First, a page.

*Megan Reiss co-authored this piece.

We all know drugs, guns, and junk food are bad for kids. But now, children — specifically those involved in the juvenile justice system — are subject to a new danger: data breaches.

From computerized rap sheets to DNA databases and gang registries, records are no longer stored in file cabinets and card catalogs at local precincts. Instead, these records exist in digital form, lasting until the end of time, never to be forgotten. With information-sharing between agencies flourishing, and with information more easily accessible, cybersecurity for system-involved youth has become a new area of concern.

Just a few months ago, a data breachinvolving a Texas Department of Agriculture employee’s laptop exposed the personal information of students in 39 Texas school districts, including those in the Dallas County Juvenile Department. In California, the Hillsides child welfare agency reported a data breach after discovering that an employee had compromised the protected health information of 502 clients. And in Pennsylvania, a breach involving a third-party vendor exposed information on 1,800 childreninvolved in the child welfare system.

Why are data breaches affecting juveniles so troubling? Because juveniles are children — and, as the Supreme Court has articulated, “children are different” from adults when it comes to rehabilitation. Children have an enhanced capacity to change. This is why a child is “adjudicated” in juvenile court rather than “convicted” of a crime. An adjudicated child is not supposed to suffer the civil disabilities that convicted adults face, including having a public record. Our society has concluded that system-involved children should have a fresh start; data breaches interfere with that goal.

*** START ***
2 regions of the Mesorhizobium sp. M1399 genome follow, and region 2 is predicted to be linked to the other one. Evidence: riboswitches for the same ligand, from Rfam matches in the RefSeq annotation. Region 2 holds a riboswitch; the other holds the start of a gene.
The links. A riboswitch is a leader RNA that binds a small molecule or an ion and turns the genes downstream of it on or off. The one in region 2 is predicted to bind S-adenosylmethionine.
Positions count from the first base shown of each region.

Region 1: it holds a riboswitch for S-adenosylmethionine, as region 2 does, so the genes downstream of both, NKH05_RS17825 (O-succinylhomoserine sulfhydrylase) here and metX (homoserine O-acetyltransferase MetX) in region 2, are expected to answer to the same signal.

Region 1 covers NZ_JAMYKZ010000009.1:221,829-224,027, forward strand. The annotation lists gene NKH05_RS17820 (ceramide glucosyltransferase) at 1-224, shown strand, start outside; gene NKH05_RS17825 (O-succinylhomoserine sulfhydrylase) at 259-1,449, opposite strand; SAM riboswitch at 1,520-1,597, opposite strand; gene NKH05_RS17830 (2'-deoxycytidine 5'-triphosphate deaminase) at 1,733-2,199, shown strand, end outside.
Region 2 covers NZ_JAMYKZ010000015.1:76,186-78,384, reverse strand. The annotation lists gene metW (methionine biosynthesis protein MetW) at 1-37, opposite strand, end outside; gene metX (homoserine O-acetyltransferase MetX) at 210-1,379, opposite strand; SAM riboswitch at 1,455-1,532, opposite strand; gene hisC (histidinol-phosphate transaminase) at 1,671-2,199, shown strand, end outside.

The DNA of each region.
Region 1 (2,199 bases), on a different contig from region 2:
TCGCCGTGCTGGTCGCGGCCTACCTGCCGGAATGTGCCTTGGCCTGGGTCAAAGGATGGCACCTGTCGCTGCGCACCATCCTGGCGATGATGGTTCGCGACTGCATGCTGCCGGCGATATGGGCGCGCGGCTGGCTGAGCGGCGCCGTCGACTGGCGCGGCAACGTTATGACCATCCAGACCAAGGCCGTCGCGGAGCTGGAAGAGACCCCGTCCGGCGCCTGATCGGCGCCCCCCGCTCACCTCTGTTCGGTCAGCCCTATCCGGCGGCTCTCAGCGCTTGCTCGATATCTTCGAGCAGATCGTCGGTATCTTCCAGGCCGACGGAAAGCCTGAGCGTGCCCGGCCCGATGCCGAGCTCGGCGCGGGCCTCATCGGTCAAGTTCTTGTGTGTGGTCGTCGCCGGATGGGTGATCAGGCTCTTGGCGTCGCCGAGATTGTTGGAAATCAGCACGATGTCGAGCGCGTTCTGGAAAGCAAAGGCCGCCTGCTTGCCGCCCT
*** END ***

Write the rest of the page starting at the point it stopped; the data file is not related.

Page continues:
Unfortunately, the vast majority of states are failing to protect highly sensitive information contained in juvenile court records. When a breach happens, once-sealed information can become public, creating barriers to education, employment, and success for system-involved youth. Worse yet, once information is in the public arena, it becomes almost impossible to control its dissemination.

Recent efforts have been made to increase data-sharing among agencies in the juvenile system. In one sense, these information-sharing efforts are a cause for celebration. Many agencies come into play with system-involved youth — including juvenile justice agencies, child welfare agencies, mental health service-providers, schools, probation offices, and police departments. When organizations share accurate information, they can create coordinated case plans for children in their care. Additionally, information-sharing has the potential to reduce racial and ethnic disparities in the justice system. By collecting and analyzing data shared across systems, partner agencies can determine appropriate decision-making points for intervention.

However, as more agencies have access to sensitive data, even a single agency with lax cybersecurity practices could make a large swathe of children vulnerable to suffering from stolen data. What’s more, even if every agency took cybersecurity seriously by encrypting critical information, agency employees do not always take cyber hygiene seriously or follow best practices. For example, in Florida, a cybersecurity breach compromised the records of more than 100,000 juveniles and employees when an employee’s mobile device was stolen. The device was not compliant with the Florida Department of Juvenile Justice’s security standards, which requires both passwords and encryption.

Stakeholders involved have recognized that they must comply with federal and state laws regarding children’s privacy. What is missing from the discussion is how important it is to protect that information. Agencies must commit to protecting the children they work with by encrypting data, updating and patching systems, and teaching workers to follow good cyber hygiene practices consistently.

Without appropriate measures to implement best practices in cybersecurity, breaches will only continue to increase in frequency.


Image credit: wk1003mike

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